I once lived my life certain that I would die having seen every “Star Wars” movie ever made. I was also certain that I would see the Lightning win another Stanley Cup. Of all the teams I’m a fan of, they were the ones most likely to have a sustained run of success. Now it’s obvious that Disney is going to keep churning out “Star Wars” movies until the sun explodes and the Lightning came up just short when it mattered most.
Hopefully, the Lightning can prove me wrong. Maybe they aren’t the Atlanta Braves of the mid-1990s, destined to be the eternal runner-up while not tasting the glory of a championship. For those who may not follow baseball, the Braves won 14 consecutive division titles from 1991-2005 (a strike cancelled the 1994 season before the end of the season) but only walked away with one World Series.
Before I wrap this up let me comment about something that absolutely drives me nuts about being a fan of this team and sports in general. There is a certain sect of sports “fans” that seemingly can’t wait for their favorite team to lose.
They seem to get some sort of perverse pleasure in reveling in losses, especially in the playoffs. Before the post-game press conferences were completed they were popping up on Twitter with their chest-beating proclamations and “I told you this team can’t win the big one” boasts. Coach Cooper needs to be fired, Tyler Johnson should be traded, Steven Stamkos should be stripped of the “C”, and Alex Killorn should be fired into the moon.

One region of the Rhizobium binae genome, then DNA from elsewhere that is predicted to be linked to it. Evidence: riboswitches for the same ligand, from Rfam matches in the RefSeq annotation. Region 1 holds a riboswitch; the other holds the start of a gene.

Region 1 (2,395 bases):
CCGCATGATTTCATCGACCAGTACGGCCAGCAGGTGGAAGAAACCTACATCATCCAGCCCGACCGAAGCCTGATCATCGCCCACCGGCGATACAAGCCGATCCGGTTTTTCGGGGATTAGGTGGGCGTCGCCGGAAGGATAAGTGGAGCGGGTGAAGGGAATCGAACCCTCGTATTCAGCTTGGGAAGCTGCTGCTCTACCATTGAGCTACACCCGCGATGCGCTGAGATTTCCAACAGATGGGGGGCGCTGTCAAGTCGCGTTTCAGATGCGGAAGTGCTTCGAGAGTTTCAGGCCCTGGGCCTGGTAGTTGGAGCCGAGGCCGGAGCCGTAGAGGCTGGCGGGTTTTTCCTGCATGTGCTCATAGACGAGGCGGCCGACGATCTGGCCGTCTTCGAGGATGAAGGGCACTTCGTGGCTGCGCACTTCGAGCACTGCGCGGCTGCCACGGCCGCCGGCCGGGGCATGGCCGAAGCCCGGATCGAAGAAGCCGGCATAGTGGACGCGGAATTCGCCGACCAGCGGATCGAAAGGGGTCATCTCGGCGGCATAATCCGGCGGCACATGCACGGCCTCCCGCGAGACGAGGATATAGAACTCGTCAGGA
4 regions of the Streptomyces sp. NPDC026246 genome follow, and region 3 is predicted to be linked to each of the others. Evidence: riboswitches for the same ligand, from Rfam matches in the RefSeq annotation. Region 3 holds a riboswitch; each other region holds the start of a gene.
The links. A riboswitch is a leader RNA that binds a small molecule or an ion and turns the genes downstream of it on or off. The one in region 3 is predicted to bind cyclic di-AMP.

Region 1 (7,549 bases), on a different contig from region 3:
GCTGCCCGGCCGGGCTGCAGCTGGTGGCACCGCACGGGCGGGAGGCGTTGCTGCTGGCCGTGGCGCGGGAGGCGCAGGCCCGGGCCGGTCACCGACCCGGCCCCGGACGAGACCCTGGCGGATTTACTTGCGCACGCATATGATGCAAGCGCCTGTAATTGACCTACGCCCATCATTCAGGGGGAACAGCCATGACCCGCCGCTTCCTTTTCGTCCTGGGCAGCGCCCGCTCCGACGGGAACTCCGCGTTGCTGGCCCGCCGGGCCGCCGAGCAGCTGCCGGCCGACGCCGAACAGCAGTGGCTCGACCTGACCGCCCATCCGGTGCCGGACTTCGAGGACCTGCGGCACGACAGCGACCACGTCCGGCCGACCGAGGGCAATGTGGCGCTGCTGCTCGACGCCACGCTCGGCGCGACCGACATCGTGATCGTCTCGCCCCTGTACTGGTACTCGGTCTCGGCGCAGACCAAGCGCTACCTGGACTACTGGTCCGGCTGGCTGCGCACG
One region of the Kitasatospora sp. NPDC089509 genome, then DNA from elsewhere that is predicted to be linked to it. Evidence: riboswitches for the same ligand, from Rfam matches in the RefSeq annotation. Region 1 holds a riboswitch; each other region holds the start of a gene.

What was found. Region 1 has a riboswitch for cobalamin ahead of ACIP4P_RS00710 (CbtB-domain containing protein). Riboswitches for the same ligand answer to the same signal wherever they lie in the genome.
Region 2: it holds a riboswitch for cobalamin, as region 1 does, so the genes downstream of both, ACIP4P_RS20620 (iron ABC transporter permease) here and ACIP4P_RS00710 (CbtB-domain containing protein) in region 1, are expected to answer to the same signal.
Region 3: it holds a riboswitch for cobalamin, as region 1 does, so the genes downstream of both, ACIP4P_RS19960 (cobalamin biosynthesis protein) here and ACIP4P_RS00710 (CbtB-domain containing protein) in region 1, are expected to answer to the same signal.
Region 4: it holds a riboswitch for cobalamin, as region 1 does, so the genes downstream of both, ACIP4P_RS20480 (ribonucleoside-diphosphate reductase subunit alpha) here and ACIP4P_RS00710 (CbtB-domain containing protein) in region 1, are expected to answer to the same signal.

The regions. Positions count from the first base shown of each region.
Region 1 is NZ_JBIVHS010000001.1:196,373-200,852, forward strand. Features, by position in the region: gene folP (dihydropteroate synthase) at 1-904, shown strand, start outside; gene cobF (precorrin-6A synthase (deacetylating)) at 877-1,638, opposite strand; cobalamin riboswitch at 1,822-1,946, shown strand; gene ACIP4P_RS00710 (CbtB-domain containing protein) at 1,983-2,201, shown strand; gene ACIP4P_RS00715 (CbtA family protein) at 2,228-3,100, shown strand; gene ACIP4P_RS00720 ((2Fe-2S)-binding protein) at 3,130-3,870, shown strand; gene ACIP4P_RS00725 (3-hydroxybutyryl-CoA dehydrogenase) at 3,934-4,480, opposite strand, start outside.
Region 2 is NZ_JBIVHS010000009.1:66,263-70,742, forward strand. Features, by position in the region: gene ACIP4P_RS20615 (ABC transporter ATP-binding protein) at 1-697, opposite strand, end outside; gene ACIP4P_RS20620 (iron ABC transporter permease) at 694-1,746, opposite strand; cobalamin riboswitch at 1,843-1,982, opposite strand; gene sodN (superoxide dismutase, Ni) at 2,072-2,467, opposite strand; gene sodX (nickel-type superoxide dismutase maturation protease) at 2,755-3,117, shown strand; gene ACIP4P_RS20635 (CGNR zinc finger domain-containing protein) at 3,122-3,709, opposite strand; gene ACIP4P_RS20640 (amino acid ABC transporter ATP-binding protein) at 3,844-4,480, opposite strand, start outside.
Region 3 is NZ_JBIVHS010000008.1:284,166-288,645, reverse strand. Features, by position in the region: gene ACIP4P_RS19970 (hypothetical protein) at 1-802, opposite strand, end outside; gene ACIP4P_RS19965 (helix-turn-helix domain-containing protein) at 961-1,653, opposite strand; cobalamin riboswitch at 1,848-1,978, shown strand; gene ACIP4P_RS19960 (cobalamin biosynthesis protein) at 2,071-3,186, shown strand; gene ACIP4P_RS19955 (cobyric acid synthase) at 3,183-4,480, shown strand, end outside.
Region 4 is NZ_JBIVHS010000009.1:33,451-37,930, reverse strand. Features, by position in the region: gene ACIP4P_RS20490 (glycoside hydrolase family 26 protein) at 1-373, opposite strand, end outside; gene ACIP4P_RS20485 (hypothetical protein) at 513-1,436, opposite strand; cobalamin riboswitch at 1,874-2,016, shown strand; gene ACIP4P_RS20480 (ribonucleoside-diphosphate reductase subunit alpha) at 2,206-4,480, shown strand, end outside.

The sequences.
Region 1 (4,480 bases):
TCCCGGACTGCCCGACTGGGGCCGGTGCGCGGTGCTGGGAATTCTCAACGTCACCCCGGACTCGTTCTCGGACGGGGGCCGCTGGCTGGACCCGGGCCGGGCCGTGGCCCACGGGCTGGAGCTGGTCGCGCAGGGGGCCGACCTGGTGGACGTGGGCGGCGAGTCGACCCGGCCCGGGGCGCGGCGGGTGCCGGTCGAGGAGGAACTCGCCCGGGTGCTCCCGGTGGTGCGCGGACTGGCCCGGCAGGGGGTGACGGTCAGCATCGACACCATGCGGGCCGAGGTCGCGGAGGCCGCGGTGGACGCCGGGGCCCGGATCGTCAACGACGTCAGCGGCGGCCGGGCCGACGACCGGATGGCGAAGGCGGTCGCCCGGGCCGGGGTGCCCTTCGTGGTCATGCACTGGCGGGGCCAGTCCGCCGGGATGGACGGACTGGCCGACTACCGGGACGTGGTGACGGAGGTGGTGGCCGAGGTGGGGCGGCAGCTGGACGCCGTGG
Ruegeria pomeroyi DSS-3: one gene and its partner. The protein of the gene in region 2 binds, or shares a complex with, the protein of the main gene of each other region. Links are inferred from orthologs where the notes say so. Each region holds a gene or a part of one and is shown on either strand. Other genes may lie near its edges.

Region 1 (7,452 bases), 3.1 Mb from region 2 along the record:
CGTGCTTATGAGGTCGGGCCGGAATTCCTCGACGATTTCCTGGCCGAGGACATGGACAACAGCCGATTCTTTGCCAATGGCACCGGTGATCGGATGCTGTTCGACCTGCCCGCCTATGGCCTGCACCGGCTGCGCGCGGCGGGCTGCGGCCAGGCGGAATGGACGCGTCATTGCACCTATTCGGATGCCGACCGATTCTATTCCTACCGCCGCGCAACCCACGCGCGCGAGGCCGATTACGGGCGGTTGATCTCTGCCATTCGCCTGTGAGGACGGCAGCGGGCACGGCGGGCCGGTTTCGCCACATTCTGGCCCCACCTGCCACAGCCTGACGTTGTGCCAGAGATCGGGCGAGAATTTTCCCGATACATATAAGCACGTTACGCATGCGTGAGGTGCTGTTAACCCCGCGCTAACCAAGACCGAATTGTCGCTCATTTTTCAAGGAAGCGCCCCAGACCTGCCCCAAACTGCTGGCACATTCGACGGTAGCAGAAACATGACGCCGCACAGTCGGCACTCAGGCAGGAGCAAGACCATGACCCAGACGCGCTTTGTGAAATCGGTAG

Anyone who wants to criticize or question Steven Stamkos can promptly go [edited for language] right now. That man has fought his way back from two career-threatening injuries and a life-threatening procedure that left a pretty hefty scar on his neck to lead this team to the brink of the Stanley Cup Finals. You’re going to sit there on social media and questions his determination and leadership skills? There isn’t a player in that locker room that questions him as their leader. They know what he went through to get back on the ice put together his best season in five years.
Sure, go ahead and trade an 86-point player because he didn’t score in the last two games of a hard-fought series. You know who else didn’t score? The rest of the freakin’ team. Give credit to the Caps and their goalie instead of burning the Lightning roster to the ground.
There are legitimate criticisms of Coach Cooper. The productivity of certain players can be questioned, but why do it before the post-game press conferences are even over? What’s the point? I wonder if those folks even enjoy it when the team wins. Save your hot-fire takes for the day after at least. Trust me, they’ll keep.